Driving for Uber or Lyft: How Protected Are You After an Accident?


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Driving for Uber or Lyft: How Protected Are You After an Accident?
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Driving for Uber or Lyft: How Protected Are You After an Accident? Drivers on ridesharing apps like Uber and Lyft have different levels of insurance coverage depending on the zone they are in per time. On Uber, for example, Zone one is when a driver is online but not yet paired with a rider, and zone two is when the driver accepts a trip and goes to pick up and drop off a rider. When in zone one, the driver has insurance for up to a certain amount of property damage.  Suppose a driver gets in an accident while in zone two. There's insurance coverage for property damage and bodily injury. But access to the collision damage policy in zone one is contingent on the driver having at least a personal auto policy coverage. The reason is that ridesharing apps classify drivers as independent contractors and not employees.   The good news is drivers have the same underinsured motorist coverage policy of up to a million as the riders. So if you're driving for Uber or taking a ride in an uber and you get injured in an accident, you have suitable coverage for your injuries. You should contact a competent personal injury lawyer.   One other important thing for drivers on ridesharing apps, there are insurance policies specifically designed for you. Suppose you take a standard personal auto policy and use your car for ridesharing. In that case, you are in violation of your contract with your insurance carrier, even if you were not using the app at the time of the accident. So what can you do to protect yourself? Learn more in this episode of the David vs. Goliath podcast with elite personal injury lawyer Matt Dolman and his guest, Brent Sibley, Esq. They discuss ridesharing agreements, your rights as a driver using the apps, how to protect yourself against your insurance carrier, and more.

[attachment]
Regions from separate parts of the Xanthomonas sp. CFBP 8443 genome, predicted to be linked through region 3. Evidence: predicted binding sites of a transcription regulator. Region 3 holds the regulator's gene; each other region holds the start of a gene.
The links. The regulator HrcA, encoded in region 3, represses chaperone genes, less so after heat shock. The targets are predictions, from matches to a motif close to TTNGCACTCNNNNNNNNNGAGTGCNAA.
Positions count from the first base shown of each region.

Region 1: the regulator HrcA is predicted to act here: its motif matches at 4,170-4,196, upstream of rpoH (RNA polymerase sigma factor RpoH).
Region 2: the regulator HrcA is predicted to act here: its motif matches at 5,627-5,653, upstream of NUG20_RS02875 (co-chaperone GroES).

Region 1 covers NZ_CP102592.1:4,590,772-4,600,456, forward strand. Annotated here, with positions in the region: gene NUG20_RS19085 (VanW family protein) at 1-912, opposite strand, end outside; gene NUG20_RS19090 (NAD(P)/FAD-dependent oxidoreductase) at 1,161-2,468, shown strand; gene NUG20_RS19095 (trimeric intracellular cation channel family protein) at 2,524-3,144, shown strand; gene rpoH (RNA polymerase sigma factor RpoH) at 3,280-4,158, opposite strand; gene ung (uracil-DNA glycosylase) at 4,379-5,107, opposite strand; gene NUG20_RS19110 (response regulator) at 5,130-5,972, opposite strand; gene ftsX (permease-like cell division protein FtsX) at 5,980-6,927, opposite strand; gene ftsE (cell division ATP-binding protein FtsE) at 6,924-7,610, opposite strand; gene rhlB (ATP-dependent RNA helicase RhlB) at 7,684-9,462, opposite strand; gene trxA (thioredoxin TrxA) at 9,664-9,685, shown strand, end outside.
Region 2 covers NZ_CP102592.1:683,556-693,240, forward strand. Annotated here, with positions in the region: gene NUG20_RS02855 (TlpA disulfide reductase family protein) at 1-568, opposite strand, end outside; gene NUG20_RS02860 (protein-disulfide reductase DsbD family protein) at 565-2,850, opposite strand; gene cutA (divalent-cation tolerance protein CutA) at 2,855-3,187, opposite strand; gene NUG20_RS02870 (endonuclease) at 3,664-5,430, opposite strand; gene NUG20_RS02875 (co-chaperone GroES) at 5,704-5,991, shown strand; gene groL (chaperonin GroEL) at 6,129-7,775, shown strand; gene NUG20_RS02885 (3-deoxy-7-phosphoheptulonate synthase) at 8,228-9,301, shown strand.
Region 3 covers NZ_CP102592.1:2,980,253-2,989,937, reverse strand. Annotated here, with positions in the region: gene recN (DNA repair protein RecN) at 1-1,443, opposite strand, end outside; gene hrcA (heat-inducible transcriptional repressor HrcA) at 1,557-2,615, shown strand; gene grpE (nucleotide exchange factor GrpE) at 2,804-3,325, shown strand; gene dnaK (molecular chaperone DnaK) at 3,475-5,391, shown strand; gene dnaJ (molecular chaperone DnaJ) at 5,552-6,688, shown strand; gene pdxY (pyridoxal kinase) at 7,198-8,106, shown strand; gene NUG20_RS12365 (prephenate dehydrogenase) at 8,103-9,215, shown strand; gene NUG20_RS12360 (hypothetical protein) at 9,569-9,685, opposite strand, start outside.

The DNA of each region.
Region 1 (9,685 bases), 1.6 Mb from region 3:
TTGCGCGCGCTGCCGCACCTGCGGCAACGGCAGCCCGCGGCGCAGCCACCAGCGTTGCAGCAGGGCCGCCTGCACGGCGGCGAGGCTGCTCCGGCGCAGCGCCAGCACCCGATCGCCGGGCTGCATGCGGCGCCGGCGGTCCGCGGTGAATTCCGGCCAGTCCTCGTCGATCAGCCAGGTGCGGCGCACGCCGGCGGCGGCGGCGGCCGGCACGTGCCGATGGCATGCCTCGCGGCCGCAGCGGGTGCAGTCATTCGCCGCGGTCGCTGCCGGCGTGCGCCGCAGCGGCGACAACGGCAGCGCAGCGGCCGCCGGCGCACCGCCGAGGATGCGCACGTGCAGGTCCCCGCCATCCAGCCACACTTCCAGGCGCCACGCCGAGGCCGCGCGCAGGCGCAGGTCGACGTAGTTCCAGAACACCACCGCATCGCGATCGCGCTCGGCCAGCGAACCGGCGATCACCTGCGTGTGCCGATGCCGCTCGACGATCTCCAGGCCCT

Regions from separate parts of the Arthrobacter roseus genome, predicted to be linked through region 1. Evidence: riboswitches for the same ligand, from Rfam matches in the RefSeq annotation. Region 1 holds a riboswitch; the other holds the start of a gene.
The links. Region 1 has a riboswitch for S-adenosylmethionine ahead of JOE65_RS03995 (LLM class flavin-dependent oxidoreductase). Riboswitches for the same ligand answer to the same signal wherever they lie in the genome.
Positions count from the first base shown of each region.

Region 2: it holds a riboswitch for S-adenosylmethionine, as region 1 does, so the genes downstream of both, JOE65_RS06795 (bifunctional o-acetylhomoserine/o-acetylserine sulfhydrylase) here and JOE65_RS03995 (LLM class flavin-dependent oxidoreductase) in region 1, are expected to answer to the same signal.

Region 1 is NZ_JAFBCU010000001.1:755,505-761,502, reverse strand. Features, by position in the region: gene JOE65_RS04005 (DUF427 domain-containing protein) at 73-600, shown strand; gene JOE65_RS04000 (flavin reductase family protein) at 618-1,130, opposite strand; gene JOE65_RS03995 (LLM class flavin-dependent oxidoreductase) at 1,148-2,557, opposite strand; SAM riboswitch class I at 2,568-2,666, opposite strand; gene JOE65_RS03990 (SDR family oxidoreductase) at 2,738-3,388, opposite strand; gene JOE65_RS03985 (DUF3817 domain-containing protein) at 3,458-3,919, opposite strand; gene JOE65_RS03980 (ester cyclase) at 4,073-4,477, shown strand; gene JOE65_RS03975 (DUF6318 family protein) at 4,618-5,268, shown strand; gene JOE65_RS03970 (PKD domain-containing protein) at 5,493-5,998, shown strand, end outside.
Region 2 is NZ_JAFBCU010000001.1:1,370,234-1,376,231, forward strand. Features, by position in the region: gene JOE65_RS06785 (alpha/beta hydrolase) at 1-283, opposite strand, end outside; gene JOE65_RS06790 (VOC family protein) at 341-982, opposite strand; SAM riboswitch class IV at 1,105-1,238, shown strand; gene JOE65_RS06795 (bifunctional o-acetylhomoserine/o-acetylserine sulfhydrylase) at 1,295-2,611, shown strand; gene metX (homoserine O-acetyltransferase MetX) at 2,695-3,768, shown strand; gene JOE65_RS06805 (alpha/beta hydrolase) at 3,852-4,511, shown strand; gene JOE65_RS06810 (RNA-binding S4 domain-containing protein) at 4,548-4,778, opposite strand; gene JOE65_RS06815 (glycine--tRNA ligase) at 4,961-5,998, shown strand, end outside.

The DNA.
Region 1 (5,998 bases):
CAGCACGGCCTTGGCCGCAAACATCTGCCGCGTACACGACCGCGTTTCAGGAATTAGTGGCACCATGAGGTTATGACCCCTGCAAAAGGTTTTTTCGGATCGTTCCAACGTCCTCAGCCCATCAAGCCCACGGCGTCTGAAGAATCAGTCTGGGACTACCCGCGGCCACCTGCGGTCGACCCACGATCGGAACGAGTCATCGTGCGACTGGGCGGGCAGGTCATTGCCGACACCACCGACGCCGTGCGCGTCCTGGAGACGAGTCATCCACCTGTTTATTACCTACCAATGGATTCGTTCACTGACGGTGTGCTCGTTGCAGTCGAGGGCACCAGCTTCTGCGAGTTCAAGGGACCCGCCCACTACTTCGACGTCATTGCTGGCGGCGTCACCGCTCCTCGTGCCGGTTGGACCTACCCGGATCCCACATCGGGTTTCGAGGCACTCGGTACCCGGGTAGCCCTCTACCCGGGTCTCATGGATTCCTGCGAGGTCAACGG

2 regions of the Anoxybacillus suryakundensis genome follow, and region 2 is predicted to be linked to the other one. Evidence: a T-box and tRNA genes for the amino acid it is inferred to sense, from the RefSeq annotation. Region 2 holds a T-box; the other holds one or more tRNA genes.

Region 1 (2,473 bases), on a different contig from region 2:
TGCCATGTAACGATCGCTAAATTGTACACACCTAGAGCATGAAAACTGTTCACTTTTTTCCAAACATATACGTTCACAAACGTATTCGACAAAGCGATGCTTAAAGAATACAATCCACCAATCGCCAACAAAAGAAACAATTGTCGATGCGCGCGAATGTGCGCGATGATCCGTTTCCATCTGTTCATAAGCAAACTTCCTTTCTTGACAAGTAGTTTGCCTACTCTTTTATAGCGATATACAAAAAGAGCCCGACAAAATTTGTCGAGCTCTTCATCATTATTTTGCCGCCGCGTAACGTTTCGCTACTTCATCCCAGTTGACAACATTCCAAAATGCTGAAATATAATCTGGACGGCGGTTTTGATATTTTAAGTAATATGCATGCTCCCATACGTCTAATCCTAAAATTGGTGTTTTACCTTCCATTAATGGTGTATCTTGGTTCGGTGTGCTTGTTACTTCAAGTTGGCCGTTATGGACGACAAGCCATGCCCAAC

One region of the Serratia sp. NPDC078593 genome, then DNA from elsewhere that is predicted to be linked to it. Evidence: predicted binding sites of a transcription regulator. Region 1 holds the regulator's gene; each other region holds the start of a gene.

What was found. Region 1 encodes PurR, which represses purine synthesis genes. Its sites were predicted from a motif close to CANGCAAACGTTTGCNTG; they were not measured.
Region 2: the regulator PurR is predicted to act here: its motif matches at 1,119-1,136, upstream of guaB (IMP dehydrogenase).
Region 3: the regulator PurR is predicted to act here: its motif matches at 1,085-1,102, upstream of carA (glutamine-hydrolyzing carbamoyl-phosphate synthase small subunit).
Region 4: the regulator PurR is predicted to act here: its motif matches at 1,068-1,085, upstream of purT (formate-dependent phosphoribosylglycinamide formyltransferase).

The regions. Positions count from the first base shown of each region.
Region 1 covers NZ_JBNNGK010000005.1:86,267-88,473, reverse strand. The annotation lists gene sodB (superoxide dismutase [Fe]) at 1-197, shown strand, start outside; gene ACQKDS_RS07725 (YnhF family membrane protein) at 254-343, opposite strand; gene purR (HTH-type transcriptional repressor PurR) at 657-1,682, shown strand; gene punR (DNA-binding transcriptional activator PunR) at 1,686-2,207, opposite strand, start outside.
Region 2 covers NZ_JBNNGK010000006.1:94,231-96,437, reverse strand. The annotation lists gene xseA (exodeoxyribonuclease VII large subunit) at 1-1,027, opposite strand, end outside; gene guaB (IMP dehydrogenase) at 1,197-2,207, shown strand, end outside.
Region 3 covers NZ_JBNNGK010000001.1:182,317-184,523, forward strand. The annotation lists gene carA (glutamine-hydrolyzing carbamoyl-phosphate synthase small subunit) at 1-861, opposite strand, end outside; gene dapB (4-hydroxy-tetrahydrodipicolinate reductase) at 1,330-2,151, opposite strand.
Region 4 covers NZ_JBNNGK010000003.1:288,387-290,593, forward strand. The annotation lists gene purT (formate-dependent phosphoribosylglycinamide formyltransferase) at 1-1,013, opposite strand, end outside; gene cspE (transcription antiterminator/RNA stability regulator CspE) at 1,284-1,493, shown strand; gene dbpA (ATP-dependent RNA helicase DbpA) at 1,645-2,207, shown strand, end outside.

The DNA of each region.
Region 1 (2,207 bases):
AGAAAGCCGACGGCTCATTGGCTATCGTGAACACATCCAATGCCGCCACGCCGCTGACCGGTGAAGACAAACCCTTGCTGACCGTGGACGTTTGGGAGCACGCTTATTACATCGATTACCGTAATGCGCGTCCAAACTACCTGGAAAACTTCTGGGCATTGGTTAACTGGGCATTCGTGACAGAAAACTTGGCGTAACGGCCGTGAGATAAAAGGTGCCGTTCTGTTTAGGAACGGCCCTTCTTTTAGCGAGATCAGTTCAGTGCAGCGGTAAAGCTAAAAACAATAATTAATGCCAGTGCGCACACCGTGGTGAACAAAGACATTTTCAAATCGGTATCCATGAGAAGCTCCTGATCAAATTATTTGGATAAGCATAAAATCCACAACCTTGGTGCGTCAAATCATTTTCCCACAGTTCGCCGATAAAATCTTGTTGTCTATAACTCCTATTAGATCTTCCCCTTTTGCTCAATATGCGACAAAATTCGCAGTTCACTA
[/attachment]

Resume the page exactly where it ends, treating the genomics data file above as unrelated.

In this episode: 

  • [00:48] Matt Dolman welcomes his guest, Brent Sibley, Esq.
  • [01:25] Matt introduces the topic of the day: ridesharing agreements and insurance coverage for drivers 
  • [01:46] What is ridesharing? 
  • [03:46] Insurance issues when driving for Uber or Lyft and you're involved in an accident